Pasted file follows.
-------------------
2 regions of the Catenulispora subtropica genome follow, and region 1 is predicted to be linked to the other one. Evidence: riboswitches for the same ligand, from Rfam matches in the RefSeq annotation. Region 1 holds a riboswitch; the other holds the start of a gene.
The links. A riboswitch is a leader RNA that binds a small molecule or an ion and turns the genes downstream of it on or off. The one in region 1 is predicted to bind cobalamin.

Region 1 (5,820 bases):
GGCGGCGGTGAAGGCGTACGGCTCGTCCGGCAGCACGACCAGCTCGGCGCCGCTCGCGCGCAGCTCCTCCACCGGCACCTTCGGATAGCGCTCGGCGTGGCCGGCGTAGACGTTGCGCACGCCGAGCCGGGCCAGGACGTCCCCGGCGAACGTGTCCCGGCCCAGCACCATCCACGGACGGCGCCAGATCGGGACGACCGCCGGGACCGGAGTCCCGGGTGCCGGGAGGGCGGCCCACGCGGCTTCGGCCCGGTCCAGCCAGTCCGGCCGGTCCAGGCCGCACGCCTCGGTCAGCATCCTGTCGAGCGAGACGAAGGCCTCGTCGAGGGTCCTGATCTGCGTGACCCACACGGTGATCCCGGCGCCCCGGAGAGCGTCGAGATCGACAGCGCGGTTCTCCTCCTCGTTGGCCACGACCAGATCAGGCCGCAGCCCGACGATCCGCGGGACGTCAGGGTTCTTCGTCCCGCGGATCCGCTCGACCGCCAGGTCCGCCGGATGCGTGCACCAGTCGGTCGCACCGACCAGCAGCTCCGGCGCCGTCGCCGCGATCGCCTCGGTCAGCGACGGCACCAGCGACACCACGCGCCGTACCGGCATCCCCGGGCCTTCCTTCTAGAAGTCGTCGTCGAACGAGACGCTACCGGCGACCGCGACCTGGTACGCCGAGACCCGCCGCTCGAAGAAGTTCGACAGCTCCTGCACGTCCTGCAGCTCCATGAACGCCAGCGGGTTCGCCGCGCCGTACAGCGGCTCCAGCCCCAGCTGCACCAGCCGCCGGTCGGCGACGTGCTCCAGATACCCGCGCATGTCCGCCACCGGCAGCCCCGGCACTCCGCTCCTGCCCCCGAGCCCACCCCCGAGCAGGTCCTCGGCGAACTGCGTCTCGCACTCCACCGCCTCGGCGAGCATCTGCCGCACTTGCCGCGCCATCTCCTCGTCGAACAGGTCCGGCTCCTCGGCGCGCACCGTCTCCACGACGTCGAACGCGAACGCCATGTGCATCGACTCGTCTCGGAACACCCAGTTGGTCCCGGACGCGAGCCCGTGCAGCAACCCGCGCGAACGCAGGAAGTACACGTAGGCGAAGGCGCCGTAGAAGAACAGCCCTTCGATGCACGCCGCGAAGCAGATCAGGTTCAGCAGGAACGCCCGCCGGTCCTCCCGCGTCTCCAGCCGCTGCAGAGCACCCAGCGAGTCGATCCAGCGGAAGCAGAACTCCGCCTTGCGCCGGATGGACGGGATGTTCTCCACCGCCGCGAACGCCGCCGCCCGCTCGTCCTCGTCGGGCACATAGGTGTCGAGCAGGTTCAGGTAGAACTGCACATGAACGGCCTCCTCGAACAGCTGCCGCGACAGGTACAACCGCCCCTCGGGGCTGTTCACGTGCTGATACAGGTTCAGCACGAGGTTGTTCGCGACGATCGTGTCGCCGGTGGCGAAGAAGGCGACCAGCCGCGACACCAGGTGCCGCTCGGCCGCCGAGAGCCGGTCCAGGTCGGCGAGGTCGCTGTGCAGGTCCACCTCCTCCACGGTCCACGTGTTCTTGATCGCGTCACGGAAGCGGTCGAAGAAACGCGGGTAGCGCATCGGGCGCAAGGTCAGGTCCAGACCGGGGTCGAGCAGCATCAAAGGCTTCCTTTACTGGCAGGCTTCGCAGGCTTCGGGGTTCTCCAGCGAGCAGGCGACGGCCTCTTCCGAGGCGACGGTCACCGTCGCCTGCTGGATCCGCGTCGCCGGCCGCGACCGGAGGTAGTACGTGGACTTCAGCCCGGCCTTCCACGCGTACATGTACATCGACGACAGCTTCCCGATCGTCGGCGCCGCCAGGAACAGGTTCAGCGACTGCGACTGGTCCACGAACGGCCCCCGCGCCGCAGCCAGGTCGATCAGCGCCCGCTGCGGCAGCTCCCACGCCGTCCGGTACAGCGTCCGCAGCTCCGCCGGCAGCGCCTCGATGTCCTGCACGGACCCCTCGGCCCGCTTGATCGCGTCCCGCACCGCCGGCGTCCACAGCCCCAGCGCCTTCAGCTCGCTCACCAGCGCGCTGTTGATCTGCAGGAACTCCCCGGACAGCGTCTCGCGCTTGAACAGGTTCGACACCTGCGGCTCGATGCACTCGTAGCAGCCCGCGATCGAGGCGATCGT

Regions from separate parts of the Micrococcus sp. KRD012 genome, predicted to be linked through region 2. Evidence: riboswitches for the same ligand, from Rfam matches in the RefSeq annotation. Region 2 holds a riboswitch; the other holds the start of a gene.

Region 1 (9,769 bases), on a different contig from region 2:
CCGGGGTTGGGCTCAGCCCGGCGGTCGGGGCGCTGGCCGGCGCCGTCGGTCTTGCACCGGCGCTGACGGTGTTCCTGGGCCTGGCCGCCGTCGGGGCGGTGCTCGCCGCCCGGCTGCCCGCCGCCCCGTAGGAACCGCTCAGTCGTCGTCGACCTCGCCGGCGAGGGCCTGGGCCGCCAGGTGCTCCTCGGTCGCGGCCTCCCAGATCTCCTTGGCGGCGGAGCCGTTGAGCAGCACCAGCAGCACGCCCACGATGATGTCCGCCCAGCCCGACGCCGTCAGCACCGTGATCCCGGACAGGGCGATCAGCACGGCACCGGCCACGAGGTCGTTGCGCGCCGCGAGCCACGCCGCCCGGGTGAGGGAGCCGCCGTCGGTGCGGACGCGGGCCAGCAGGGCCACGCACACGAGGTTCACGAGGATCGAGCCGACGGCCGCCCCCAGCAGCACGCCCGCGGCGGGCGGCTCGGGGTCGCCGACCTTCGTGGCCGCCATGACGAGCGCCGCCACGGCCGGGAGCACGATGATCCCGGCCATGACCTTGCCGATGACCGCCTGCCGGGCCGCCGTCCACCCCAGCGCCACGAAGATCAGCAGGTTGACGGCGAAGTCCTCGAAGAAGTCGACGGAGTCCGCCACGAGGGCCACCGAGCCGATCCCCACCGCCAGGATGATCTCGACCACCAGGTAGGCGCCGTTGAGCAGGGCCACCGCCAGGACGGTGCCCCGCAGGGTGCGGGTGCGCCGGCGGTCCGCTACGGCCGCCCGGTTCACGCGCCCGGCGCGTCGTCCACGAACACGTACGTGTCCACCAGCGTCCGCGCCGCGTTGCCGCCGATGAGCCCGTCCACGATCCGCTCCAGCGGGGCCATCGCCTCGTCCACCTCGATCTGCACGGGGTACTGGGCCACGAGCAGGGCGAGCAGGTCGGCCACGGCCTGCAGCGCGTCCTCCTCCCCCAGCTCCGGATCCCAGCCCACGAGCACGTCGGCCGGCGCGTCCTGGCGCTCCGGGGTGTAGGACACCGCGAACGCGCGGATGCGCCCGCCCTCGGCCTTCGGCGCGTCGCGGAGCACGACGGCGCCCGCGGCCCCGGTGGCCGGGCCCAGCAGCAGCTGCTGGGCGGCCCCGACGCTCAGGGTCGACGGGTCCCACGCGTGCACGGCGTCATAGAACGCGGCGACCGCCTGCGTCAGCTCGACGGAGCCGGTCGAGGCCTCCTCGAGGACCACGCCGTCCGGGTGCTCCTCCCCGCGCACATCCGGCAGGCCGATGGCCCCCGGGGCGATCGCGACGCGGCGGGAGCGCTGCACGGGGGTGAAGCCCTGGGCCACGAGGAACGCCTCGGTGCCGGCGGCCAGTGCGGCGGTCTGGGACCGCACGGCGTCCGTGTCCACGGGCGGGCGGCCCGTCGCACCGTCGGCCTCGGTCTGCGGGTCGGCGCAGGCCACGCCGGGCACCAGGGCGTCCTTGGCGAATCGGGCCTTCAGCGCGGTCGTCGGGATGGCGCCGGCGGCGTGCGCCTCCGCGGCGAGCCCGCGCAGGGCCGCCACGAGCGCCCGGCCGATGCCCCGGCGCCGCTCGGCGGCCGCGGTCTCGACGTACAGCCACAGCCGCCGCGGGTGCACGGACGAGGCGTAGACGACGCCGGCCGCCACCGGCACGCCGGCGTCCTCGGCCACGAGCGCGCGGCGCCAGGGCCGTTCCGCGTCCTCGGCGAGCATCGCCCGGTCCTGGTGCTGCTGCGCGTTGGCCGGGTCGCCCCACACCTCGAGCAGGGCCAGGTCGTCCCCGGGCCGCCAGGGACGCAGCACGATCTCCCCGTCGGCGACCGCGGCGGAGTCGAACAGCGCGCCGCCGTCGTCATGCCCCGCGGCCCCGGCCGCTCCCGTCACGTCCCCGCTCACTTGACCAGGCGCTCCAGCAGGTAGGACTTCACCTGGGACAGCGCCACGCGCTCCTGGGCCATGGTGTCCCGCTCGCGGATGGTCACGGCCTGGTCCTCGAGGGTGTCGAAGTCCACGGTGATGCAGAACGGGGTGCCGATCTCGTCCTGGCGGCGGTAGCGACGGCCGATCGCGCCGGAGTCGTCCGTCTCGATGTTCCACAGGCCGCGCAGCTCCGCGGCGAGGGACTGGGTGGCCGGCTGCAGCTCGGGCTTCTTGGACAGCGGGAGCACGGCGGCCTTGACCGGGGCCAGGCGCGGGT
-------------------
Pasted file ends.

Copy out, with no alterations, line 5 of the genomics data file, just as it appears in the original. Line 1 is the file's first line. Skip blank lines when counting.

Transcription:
Regions from separate parts of the Micrococcus sp. KRD012 genome, predicted to be linked through region 2. Evidence: riboswitches for the same ligand, from Rfam matches in the RefSeq annotation. Region 2 holds a riboswitch; the other holds the start of a gene.